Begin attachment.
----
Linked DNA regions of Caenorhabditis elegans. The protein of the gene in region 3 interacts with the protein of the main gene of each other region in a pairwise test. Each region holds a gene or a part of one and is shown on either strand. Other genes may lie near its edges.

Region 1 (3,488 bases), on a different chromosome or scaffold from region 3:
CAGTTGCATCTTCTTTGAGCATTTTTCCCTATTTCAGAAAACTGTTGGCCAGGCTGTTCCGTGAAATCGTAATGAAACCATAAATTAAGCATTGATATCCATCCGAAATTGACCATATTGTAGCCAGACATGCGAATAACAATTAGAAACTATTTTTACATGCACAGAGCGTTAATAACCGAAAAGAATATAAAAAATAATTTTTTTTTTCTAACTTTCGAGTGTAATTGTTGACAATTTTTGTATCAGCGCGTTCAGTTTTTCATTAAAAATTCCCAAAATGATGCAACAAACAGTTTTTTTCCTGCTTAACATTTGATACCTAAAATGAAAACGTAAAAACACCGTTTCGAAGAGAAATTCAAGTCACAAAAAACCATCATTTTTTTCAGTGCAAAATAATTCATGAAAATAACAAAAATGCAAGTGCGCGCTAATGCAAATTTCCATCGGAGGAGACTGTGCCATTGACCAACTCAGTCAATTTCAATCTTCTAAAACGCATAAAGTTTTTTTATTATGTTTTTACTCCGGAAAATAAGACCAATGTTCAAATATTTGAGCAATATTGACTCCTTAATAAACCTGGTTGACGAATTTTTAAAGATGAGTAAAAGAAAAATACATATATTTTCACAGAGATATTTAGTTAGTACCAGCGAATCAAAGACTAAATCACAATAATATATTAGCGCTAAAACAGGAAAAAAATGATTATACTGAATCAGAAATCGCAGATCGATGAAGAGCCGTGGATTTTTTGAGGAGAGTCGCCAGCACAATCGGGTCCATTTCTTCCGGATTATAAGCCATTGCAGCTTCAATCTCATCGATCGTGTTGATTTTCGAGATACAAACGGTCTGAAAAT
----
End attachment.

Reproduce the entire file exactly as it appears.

Linked DNA regions of Caenorhabditis elegans. The protein of the gene in region 3 interacts with the protein of the main gene of each other region in a pairwise test. Each region holds a gene or a part of one and is shown on either strand. Other genes may lie near its edges.

Region 1 (3,488 bases), on a different chromosome or scaffold from region 3:
CAGTTGCATCTTCTTTGAGCATTTTTCCCTATTTCAGAAAACTGTTGGCCAGGCTGTTCCGTGAAATCGTAATGAAACCATAAATTAAGCATTGATATCCATCCGAAATTGACCATATTGTAGCCAGACATGCGAATAACAATTAGAAACTATTTTTACATGCACAGAGCGTTAATAACCGAAAAGAATATAAAAAATAATTTTTTTTTTCTAACTTTCGAGTGTAATTGTTGACAATTTTTGTATCAGCGCGTTCAGTTTTTCATTAAAAATTCCCAAAATGATGCAACAAACAGTTTTTTTCCTGCTTAACATTTGATACCTAAAATGAAAACGTAAAAACACCGTTTCGAAGAGAAATTCAAGTCACAAAAAACCATCATTTTTTTCAGTGCAAAATAATTCATGAAAATAACAAAAATGCAAGTGCGCGCTAATGCAAATTTCCATCGGAGGAGACTGTGCCATTGACCAACTCAGTCAATTTCAATCTTCTAAAACGCATAAAGTTTTTTTATTATGTTTTTACTCCGGAAAATAAGACCAATGTTCAAATATTTGAGCAATATTGACTCCTTAATAAACCTGGTTGACGAATTTTTAAAGATGAGTAAAAGAAAAATACATATATTTTCACAGAGATATTTAGTTAGTACCAGCGAATCAAAGACTAAATCACAATAATATATTAGCGCTAAAACAGGAAAAAAATGATTATACTGAATCAGAAATCGCAGATCGATGAAGAGCCGTGGATTTTTTGAGGAGAGTCGCCAGCACAATCGGGTCCATTTCTTCCGGATTATAAGCCATTGCAGCTTCAATCTCATCGATCGTGTTGATTTTCGAGATACAAACGGTCTGAAAAT